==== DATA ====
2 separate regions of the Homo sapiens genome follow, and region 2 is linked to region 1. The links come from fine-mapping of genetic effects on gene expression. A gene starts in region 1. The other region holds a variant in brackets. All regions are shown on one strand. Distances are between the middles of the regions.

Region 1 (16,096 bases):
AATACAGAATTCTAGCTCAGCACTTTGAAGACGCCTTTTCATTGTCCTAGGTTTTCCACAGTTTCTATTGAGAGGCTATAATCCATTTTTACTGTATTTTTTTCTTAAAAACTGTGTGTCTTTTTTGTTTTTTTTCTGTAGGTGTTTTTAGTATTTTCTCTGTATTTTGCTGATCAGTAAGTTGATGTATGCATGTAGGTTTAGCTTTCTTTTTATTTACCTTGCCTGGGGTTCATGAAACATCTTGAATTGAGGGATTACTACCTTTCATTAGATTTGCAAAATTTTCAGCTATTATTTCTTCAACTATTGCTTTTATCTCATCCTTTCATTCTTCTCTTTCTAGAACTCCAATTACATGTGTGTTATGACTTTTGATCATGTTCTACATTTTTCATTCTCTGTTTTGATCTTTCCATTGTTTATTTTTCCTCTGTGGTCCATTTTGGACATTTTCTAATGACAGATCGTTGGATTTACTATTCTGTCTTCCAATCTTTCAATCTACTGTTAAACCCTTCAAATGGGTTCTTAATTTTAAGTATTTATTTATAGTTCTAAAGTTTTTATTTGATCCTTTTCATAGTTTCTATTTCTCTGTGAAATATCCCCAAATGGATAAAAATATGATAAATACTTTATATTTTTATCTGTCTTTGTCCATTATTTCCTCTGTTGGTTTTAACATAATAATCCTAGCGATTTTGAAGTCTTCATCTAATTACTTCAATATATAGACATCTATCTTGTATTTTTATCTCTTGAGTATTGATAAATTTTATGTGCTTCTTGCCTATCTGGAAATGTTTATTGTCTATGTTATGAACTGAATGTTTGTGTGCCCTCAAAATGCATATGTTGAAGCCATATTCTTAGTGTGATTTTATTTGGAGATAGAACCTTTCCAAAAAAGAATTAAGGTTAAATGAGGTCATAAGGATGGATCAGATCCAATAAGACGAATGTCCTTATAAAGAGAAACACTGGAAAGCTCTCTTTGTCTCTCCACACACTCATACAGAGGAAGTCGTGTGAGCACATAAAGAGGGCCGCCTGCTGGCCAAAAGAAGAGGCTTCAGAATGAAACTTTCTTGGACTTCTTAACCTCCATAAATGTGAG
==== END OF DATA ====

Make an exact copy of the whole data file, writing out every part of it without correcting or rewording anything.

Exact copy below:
2 separate regions of the Homo sapiens genome follow, and region 2 is linked to region 1. The links come from fine-mapping of genetic effects on gene expression. A gene starts in region 1. The other region holds a variant in brackets. All regions are shown on one strand. Distances are between the middles of the regions.

Region 1 (16,096 bases):
AATACAGAATTCTAGCTCAGCACTTTGAAGACGCCTTTTCATTGTCCTAGGTTTTCCACAGTTTCTATTGAGAGGCTATAATCCATTTTTACTGTATTTTTTTCTTAAAAACTGTGTGTCTTTTTTGTTTTTTTTCTGTAGGTGTTTTTAGTATTTTCTCTGTATTTTGCTGATCAGTAAGTTGATGTATGCATGTAGGTTTAGCTTTCTTTTTATTTACCTTGCCTGGGGTTCATGAAACATCTTGAATTGAGGGATTACTACCTTTCATTAGATTTGCAAAATTTTCAGCTATTATTTCTTCAACTATTGCTTTTATCTCATCCTTTCATTCTTCTCTTTCTAGAACTCCAATTACATGTGTGTTATGACTTTTGATCATGTTCTACATTTTTCATTCTCTGTTTTGATCTTTCCATTGTTTATTTTTCCTCTGTGGTCCATTTTGGACATTTTCTAATGACAGATCGTTGGATTTACTATTCTGTCTTCCAATCTTTCAATCTACTGTTAAACCCTTCAAATGGGTTCTTAATTTTAAGTATTTATTTATAGTTCTAAAGTTTTTATTTGATCCTTTTCATAGTTTCTATTTCTCTGTGAAATATCCCCAAATGGATAAAAATATGATAAATACTTTATATTTTTATCTGTCTTTGTCCATTATTTCCTCTGTTGGTTTTAACATAATAATCCTAGCGATTTTGAAGTCTTCATCTAATTACTTCAATATATAGACATCTATCTTGTATTTTTATCTCTTGAGTATTGATAAATTTTATGTGCTTCTTGCCTATCTGGAAATGTTTATTGTCTATGTTATGAACTGAATGTTTGTGTGCCCTCAAAATGCATATGTTGAAGCCATATTCTTAGTGTGATTTTATTTGGAGATAGAACCTTTCCAAAAAAGAATTAAGGTTAAATGAGGTCATAAGGATGGATCAGATCCAATAAGACGAATGTCCTTATAAAGAGAAACACTGGAAAGCTCTCTTTGTCTCTCCACACACTCATACAGAGGAAGTCGTGTGAGCACATAAAGAGGGCCGCCTGCTGGCCAAAAGAAGAGGCTTCAGAATGAAACTTTCTTGGACTTCTTAACCTCCATAAATGTGAG